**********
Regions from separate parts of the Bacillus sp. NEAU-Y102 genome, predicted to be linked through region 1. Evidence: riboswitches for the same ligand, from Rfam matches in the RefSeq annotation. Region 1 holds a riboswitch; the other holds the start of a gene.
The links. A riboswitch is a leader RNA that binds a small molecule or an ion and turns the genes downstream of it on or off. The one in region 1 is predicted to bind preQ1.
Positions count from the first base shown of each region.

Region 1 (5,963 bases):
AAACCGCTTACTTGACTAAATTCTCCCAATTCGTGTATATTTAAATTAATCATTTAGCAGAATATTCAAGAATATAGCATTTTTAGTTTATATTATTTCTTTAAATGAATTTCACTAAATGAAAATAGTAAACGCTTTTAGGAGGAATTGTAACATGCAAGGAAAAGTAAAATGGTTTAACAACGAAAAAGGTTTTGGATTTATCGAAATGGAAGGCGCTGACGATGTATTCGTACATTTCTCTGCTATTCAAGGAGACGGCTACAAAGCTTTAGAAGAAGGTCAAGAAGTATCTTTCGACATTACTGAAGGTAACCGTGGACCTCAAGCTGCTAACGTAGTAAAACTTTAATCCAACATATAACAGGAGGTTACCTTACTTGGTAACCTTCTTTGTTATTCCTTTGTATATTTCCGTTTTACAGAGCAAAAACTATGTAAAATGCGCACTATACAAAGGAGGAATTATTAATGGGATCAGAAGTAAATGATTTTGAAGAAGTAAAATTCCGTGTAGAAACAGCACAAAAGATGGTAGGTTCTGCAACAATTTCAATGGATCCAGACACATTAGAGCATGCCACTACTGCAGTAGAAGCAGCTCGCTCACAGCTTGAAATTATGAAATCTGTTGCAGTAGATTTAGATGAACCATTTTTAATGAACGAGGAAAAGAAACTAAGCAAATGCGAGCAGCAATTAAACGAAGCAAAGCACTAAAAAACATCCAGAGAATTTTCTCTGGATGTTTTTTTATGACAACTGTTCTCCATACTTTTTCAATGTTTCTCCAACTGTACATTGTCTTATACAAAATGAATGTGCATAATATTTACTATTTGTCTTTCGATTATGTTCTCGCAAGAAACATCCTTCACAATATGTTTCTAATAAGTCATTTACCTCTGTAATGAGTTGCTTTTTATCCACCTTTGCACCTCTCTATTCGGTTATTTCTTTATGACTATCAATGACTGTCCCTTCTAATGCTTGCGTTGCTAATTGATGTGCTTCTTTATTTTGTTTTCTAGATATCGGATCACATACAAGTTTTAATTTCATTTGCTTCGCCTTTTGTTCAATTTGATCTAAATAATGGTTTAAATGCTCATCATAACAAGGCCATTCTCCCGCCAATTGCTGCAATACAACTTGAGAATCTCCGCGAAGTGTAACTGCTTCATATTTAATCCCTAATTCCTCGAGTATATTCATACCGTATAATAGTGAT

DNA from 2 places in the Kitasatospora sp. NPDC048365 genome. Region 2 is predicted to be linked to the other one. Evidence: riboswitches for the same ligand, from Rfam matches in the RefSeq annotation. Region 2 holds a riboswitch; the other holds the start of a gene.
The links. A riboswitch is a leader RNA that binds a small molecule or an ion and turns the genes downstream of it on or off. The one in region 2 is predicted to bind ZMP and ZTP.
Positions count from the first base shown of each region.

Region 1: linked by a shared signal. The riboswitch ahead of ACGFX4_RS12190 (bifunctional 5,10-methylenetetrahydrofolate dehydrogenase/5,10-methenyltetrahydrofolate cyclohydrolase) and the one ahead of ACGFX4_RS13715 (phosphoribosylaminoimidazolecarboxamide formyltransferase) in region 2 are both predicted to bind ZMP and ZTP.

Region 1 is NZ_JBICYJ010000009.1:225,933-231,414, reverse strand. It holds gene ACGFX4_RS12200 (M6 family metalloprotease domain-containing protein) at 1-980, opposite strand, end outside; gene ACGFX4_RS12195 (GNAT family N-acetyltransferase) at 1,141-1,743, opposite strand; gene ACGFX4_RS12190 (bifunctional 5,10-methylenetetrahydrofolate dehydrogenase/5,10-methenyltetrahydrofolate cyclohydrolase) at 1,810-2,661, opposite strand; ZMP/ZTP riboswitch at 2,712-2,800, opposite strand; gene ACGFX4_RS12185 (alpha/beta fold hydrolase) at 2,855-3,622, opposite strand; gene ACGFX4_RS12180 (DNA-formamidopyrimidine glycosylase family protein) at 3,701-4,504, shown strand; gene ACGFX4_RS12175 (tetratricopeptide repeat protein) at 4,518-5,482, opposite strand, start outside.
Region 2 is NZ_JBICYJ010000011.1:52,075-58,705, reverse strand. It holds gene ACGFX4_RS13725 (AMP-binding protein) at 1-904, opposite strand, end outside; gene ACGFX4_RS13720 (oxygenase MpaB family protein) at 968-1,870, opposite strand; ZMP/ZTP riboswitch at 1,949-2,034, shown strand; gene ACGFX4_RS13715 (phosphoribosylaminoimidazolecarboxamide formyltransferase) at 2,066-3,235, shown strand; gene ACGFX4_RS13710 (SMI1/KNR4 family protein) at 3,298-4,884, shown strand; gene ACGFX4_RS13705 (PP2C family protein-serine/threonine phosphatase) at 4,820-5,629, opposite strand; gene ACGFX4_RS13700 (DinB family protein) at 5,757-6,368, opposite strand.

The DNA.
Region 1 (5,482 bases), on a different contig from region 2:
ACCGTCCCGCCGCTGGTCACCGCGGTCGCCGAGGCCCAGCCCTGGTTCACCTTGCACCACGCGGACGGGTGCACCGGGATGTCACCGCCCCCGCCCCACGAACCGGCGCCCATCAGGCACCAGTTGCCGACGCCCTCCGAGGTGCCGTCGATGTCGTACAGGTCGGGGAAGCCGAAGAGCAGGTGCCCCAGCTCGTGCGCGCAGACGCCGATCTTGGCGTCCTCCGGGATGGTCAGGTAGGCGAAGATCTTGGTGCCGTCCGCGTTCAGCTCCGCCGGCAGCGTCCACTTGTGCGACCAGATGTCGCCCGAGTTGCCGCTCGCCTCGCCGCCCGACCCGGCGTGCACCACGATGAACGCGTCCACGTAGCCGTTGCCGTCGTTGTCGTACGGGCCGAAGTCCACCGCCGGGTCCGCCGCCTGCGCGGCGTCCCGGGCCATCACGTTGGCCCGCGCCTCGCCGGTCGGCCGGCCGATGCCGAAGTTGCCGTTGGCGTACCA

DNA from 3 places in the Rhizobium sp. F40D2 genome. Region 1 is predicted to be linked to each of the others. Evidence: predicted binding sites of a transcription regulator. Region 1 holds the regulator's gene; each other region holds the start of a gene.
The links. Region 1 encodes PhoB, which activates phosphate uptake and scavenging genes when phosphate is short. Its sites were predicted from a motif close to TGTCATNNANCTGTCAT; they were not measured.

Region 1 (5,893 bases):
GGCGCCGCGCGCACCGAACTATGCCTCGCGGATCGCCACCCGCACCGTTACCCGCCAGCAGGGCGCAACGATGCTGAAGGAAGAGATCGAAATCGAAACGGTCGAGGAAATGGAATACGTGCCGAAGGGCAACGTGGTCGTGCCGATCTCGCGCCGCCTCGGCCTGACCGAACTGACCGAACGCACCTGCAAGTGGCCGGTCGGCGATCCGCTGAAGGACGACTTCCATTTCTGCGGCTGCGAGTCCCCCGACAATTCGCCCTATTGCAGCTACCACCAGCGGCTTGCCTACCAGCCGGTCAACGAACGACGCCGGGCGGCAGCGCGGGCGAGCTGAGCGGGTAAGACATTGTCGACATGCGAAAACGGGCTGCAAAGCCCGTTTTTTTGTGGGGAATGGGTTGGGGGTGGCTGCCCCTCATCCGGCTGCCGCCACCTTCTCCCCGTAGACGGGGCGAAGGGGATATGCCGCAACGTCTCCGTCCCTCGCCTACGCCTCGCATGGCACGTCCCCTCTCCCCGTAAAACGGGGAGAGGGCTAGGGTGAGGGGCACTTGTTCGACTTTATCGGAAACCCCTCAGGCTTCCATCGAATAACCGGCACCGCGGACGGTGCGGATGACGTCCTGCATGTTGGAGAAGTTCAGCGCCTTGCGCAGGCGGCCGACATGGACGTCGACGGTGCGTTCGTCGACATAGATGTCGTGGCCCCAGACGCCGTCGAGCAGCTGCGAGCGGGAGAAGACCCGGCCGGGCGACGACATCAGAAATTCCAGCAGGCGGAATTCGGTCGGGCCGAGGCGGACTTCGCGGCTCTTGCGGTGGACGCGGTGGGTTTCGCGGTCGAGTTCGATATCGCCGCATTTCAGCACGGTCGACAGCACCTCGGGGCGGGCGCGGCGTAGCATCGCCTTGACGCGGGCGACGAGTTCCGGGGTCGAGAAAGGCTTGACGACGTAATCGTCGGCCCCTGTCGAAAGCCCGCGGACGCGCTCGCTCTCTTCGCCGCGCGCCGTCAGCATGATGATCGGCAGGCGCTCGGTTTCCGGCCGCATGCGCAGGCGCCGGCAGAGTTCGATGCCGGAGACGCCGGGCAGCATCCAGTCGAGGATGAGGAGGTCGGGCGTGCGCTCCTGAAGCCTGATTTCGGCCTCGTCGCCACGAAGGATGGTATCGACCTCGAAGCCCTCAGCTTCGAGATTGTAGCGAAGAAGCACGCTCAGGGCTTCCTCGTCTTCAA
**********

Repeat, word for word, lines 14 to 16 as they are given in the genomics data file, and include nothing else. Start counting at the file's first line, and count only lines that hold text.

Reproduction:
ACCGTCCCGCCGCTGGTCACCGCGGTCGCCGAGGCCCAGCCCTGGTTCACCTTGCACCACGCGGACGGGTGCACCGGGATGTCACCGCCCCCGCCCCACGAACCGGCGCCCATCAGGCACCAGTTGCCGACGCCCTCCGAGGTGCCGTCGATGTCGTACAGGTCGGGGAAGCCGAAGAGCAGGTGCCCCAGCTCGTGCGCGCAGACGCCGATCTTGGCGTCCTCCGGGATGGTCAGGTAGGCGAAGATCTTGGTGCCGTCCGCGTTCAGCTCCGCCGGCAGCGTCCACTTGTGCGACCAGATGTCGCCCGAGTTGCCGCTCGCCTCGCCGCCCGACCCGGCGTGCACCACGATGAACGCGTCCACGTAGCCGTTGCCGTCGTTGTCGTACGGGCCGAAGTCCACCGCCGGGTCCGCCGCCTGCGCGGCGTCCCGGGCCATCACGTTGGCCCGCGCCTCGCCGGTCGGCCGGCCGATGCCGAAGTTGCCGTTGGCGTACCA

DNA from 3 places in the Rhizobium sp. F40D2 genome. Region 1 is predicted to be linked to each of the others. Evidence: predicted binding sites of a transcription regulator. Region 1 holds the regulator's gene; each other region holds the start of a gene.
The links. Region 1 encodes PhoB, which activates phosphate uptake and scavenging genes when phosphate is short. Its sites were predicted from a motif close to TGTCATNNANCTGTCAT; they were not measured.